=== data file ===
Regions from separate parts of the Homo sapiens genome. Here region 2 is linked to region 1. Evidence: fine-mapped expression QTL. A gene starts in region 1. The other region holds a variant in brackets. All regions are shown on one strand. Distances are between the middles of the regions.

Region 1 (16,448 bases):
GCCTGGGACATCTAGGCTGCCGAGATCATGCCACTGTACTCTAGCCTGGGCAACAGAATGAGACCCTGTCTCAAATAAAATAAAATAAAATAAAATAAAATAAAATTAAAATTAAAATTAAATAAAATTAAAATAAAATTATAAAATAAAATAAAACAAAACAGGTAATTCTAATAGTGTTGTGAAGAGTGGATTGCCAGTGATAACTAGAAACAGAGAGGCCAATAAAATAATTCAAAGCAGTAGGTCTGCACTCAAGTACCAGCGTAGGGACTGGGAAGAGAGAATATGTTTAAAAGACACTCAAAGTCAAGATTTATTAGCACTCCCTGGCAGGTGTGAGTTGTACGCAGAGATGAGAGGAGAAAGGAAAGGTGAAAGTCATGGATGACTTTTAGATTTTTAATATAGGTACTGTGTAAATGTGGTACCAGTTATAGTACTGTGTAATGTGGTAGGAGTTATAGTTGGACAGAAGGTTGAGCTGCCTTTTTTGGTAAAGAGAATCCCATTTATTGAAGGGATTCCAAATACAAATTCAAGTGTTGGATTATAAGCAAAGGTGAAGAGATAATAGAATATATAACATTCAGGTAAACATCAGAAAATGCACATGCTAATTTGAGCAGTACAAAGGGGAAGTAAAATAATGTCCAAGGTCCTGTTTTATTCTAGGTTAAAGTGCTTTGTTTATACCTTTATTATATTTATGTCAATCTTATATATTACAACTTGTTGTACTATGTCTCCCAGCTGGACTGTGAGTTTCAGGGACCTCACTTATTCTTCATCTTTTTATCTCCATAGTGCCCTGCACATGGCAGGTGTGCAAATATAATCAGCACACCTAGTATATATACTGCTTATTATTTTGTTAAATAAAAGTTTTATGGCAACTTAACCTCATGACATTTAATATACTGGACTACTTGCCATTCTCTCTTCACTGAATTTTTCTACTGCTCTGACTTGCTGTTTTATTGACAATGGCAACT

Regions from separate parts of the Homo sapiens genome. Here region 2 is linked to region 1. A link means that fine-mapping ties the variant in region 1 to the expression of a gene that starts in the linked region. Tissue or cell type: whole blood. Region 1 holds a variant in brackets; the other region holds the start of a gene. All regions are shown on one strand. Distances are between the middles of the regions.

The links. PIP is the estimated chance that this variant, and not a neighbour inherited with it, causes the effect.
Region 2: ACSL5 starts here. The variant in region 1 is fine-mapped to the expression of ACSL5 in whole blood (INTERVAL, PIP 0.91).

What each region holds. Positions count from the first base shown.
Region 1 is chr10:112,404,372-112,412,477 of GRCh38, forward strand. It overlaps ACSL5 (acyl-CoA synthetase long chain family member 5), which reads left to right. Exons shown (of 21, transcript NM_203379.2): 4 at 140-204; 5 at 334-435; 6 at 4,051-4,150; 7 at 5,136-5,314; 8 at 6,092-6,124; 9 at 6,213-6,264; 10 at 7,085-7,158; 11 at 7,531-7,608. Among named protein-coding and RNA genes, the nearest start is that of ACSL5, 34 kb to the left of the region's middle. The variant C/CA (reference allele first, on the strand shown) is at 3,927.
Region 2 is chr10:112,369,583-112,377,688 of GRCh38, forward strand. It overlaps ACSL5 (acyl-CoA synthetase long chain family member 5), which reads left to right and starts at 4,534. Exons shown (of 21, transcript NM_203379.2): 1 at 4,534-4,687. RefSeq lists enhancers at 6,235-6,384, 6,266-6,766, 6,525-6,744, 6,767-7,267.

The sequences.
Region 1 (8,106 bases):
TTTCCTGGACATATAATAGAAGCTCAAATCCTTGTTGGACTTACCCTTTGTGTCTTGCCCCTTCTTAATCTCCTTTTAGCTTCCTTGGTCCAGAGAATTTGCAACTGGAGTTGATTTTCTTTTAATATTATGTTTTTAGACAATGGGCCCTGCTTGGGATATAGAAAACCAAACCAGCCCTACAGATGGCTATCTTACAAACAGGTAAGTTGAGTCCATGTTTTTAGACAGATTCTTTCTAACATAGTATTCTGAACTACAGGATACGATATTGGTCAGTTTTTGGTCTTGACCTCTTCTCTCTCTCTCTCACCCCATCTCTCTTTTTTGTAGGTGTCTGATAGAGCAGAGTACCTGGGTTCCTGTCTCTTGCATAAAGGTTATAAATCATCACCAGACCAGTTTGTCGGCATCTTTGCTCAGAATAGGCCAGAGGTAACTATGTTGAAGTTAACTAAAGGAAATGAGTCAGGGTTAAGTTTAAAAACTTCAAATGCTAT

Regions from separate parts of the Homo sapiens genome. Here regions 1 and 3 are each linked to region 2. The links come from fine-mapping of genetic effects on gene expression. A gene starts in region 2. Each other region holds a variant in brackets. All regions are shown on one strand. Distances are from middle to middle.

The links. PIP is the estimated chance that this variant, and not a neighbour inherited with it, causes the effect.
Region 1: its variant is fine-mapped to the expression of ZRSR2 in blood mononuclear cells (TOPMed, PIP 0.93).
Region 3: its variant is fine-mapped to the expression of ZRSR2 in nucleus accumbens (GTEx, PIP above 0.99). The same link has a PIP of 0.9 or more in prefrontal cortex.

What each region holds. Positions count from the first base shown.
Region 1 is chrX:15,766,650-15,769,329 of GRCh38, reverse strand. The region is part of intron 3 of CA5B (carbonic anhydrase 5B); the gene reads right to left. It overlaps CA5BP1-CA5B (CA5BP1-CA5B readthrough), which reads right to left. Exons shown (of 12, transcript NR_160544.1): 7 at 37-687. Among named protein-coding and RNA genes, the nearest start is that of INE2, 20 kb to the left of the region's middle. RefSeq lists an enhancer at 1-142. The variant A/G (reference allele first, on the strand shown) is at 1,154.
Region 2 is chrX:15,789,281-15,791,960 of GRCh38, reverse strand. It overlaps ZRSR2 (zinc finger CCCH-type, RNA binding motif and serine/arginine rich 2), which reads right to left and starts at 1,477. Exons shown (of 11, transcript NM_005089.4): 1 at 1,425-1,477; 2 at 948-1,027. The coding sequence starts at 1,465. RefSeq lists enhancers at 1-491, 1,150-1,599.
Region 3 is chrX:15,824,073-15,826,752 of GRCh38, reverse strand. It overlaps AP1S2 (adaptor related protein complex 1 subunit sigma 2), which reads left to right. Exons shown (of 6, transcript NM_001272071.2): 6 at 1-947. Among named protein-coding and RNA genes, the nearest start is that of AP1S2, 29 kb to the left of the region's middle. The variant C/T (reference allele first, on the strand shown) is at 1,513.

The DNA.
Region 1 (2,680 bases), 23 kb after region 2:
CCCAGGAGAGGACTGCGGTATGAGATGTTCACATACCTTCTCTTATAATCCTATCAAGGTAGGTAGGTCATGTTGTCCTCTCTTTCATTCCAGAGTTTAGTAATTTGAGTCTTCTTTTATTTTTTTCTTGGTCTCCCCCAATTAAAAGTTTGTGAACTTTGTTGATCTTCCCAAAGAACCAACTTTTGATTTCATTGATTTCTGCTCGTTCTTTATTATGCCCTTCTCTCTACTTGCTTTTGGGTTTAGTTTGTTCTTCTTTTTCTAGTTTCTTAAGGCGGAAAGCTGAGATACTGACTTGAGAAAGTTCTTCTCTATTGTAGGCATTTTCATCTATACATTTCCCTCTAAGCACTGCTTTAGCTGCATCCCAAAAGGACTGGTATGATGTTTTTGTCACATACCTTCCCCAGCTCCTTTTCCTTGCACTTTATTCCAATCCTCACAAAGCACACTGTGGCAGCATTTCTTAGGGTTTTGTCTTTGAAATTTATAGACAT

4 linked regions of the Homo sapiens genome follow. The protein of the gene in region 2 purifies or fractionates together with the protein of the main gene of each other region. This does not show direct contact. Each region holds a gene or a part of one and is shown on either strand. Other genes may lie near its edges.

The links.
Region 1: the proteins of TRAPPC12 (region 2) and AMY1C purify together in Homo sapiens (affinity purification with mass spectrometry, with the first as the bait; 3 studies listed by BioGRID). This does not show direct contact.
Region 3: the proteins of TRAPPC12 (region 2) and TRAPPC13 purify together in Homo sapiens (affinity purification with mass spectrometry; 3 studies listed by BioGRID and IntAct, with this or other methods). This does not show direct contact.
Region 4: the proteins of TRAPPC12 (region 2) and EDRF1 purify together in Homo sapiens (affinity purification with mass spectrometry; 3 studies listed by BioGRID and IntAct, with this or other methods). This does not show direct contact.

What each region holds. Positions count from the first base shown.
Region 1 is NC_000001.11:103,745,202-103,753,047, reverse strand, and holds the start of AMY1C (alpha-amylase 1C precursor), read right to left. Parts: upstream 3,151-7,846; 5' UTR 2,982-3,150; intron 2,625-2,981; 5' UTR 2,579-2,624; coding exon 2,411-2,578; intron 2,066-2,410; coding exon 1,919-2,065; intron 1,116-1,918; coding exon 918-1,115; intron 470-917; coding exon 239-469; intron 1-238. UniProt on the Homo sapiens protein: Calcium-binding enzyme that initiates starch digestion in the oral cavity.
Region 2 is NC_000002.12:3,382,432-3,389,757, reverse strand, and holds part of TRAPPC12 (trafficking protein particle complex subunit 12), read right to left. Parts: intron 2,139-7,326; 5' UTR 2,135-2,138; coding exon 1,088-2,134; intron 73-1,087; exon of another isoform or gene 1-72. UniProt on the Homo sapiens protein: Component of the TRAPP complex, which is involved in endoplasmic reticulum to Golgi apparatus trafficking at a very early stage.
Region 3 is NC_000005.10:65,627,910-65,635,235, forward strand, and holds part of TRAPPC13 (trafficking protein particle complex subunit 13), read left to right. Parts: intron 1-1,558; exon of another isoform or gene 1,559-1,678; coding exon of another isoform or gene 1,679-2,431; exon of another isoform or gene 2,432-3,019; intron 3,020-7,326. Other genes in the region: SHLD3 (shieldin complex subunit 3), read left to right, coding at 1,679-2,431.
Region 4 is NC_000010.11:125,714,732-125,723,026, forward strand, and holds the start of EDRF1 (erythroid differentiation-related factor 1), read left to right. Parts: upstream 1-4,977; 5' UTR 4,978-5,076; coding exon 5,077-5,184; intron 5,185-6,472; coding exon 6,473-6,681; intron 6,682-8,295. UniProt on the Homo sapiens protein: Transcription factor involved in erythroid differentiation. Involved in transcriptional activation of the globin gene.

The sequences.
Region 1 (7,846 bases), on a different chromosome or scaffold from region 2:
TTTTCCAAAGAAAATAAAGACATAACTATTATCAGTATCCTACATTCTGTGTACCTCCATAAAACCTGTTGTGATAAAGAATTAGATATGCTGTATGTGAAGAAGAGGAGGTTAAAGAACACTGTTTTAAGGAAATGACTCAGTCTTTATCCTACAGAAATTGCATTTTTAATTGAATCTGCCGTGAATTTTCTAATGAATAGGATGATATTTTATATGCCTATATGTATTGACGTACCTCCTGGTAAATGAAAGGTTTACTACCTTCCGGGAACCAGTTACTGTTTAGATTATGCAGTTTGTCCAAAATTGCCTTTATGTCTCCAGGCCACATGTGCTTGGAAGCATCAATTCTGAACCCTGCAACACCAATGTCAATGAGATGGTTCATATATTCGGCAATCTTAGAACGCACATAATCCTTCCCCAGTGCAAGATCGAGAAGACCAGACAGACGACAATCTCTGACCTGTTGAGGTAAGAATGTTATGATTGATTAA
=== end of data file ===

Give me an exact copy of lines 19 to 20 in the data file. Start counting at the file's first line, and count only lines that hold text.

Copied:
Region 2 is chrX:15,789,281-15,791,960 of GRCh38, reverse strand. It overlaps ZRSR2 (zinc finger CCCH-type, RNA binding motif and serine/arginine rich 2), which reads right to left and starts at 1,477. Exons shown (of 11, transcript NM_005089.4): 1 at 1,425-1,477; 2 at 948-1,027. The coding sequence starts at 1,465. RefSeq lists enhancers at 1-491, 1,150-1,599.
Region 3 is chrX:15,824,073-15,826,752 of GRCh38, reverse strand. It overlaps AP1S2 (adaptor related protein complex 1 subunit sigma 2), which reads left to right. Exons shown (of 6, transcript NM_001272071.2): 6 at 1-947. Among named protein-coding and RNA genes, the nearest start is that of AP1S2, 29 kb to the left of the region's middle. The variant C/T (reference allele first, on the strand shown) is at 1,513.